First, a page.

Magnified by Jake Bouma CC BY-NC-SA 2.0
Time has flown by since our last update, and the open access landscape has moved on too! We’re now just over a year away from the date at which HEFCE’s policy on open access in the next REF comes into force (1st April 2016). Meanwhile, RCUK have been monitoring compliance with their own OA policy and how institutions have spent any block grants they were given. And scholarly publishing has shifted to some extent in response, with recent related announcements from Elsevier, Nature Publishing Group and Royal Society Journals on giving ‘free’ (though not necessarily open or long-term) access to content.
Both Northumbria and Sunderland have been busy responding to these developments with a mixture of analysis, advocacy, awareness raising, training and technical work behind the scenes. This activity has both informed and been informed by our continued participation in the Jisc Pathfinder programme.
Our project has been making progress on our objectives in the following areas:
- OA Workshop: How to be innovative in open access with limited resources
- Case studies: OA practice at a range of institutions
- Cost modelling: Planning various future costing scenarios around OA
- Dissemination: Getting the message out about our work
Back in October we held a small workshop in Newcastle with representatives from five universities: Hull, Lincoln, Coventry, Sunderland and Northumbria. The aim was to bring together a small group with mixed job roles, all with some responsibility around open access. The universities mainly reflected the “modern” part of the sector and most have limited external funding to address the challenges posed by OA.
The outputs from this event was a series of reports published on this blog about key issues and how they have been addressed so far. We also put together a draft set of best practice recommendations, which we will be developing in our other work packages.
Larkin statue by John Lord CC BY 2.0
Leading on from this event, our team is arranging visits to these institutions and others to carry out semi-structured, multi-disciplinary group discussions. to get a richer understanding of their various approaches and structures, the problems they face and the lessons we can all learn in how to creatively respond to open access challenges.
The project formed a sub-group in January to plan these visits and the case studies which will emerge from them. The case study sub-group identified five thematic areas around which to structure our group discussions:
- Structure and workflows
- Policy and strategy
- Advocacy and training
- Metadata and systems
The purpose of these visits is to bring together a multi-disciplinary group of stakeholders (e.g. library, academic, research funding, policy managers, finance) to positively discuss potential solutions to these issues and what works and doesn’t work in their own institutions.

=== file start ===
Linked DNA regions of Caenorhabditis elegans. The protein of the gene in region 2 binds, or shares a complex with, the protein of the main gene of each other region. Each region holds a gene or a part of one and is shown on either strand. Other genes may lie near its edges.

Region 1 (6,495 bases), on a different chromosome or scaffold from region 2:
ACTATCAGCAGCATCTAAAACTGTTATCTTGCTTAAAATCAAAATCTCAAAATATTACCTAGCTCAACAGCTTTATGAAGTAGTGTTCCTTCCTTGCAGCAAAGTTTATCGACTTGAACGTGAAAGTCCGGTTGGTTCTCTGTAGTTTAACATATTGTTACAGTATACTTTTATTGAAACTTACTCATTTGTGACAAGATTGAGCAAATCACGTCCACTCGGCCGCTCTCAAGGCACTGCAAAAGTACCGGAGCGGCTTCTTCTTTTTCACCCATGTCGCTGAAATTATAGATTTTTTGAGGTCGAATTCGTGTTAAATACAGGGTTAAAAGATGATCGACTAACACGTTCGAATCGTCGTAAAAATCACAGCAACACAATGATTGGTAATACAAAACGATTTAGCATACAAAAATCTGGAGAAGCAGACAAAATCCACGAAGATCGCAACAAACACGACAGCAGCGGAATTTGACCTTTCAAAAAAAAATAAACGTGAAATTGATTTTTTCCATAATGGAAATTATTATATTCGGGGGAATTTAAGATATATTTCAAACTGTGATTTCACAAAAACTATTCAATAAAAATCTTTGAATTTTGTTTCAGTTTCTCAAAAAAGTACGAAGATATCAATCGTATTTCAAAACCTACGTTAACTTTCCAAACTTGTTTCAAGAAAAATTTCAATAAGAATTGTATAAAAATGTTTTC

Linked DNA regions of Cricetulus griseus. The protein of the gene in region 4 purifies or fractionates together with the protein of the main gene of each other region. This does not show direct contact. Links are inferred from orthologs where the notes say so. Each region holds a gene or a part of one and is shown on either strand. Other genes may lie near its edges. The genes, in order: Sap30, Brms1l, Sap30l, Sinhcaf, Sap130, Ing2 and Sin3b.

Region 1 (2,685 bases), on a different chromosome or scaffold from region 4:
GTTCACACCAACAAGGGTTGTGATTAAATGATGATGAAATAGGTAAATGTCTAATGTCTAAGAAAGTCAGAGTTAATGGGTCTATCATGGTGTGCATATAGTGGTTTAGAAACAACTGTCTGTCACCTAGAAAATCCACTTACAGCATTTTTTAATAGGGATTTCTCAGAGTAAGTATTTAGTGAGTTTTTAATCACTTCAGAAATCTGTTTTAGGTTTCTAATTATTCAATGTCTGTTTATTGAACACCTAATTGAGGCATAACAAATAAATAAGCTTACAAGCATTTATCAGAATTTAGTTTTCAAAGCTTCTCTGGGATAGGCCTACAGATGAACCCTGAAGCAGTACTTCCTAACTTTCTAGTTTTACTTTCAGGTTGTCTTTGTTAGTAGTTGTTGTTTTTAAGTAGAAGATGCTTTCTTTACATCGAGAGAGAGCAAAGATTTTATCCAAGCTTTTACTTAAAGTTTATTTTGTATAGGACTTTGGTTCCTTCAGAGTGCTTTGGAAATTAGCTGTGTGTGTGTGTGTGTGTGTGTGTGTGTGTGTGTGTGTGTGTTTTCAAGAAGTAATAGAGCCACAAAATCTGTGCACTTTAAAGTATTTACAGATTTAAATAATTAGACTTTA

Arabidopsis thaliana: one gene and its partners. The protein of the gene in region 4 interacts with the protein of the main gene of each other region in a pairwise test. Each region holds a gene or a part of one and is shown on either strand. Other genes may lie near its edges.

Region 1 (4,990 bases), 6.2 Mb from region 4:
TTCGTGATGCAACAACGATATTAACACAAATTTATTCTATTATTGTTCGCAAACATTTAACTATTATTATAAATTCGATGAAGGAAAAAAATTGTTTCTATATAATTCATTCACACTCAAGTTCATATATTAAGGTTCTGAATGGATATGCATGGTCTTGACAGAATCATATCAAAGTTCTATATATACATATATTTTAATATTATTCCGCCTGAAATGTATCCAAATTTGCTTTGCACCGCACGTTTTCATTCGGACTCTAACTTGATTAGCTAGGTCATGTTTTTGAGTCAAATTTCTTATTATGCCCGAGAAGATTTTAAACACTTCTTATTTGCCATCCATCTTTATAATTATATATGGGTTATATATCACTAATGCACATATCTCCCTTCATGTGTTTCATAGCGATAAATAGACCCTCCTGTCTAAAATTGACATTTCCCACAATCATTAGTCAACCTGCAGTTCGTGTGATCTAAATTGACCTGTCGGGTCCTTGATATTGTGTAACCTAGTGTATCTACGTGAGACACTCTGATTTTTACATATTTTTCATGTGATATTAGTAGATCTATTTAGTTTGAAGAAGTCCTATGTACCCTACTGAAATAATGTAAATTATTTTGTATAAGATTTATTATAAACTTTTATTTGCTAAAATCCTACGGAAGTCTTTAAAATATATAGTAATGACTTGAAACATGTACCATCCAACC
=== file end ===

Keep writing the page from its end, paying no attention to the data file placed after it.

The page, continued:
Our first visit was 9th March 2015 to Hull University (hence the picture of the Larkin statue!), and we have plans in place to visit Lincoln, Durham, Teesside, and Coventry over the next month. Interim case study outputs will start to appear here by early April, and the intention is that these will be ‘living’ documents, updated over the remainder of the project and finalised with a follow-up visit/workshop next year.
Anyone Understand Spreadsheets by Simon James CC BY-SA 2.0
A sub-group has also been formed to plan and carry out work on the shareable cost modelling tool. This will be an Excel-based tool which institutions can use to model different scenarios with respect to open access in order to make better informed, strategic decisions on policies and funding.
An initial meeting has come up with the following draft scope for the tool, which will be further refined as the model is iteratively developed and tested, first internally and then externally and openly:
- All institutions are likely to have targets and/or projections for number of REFable articles per annum in future, so this can be used in the model by all institutions.
- Model could use global average APC or average for each REF Panel
- Subscription related discounts/vouchers should be accounted for in average APC calculation
- Model could be used to make case for increased APC funding (as for Northumbria) or could be used to make case for more green OA and/or institution published OA journals.
- Model could include targets for RCUK funded articles.
- Model could be used to show difference between RCUK estimated average APC cost and actual APC costs.
Open Access Week 2013 by slubdresden CC BY 2.0
Our project team feels strongly about the need to disseminate our work as widely as possible and so we are looking at multiple options to ensure the message is clearly communicated.
We’re part of a joint-Pathfinder session at ARMA 2015 in Brighton in June. Four projects will be represented and we’ll be giving a broad overview of the work taking place across the Programme. I’ll be talking about OA at modern universities. There will also be sections on advocacy, costs, and workflows/technical enhancements. We will leave plenty of time (~30 mins) for a thorough Q&A at the end.
We’ll also be considering events next year including the CILIP Conference, Open Repositories, COAR-SPARC, Scholarly Publishers Association and UKSG.
- Interim case studies will start to be released over the next month.
- Early versions of the cost modelling tool will also be circulated for further refinement and development.
- We will host an internal workshop to start developing our best practice guidelines and procedures in May 2015.
- Later this year we will begin work on interactive workflows.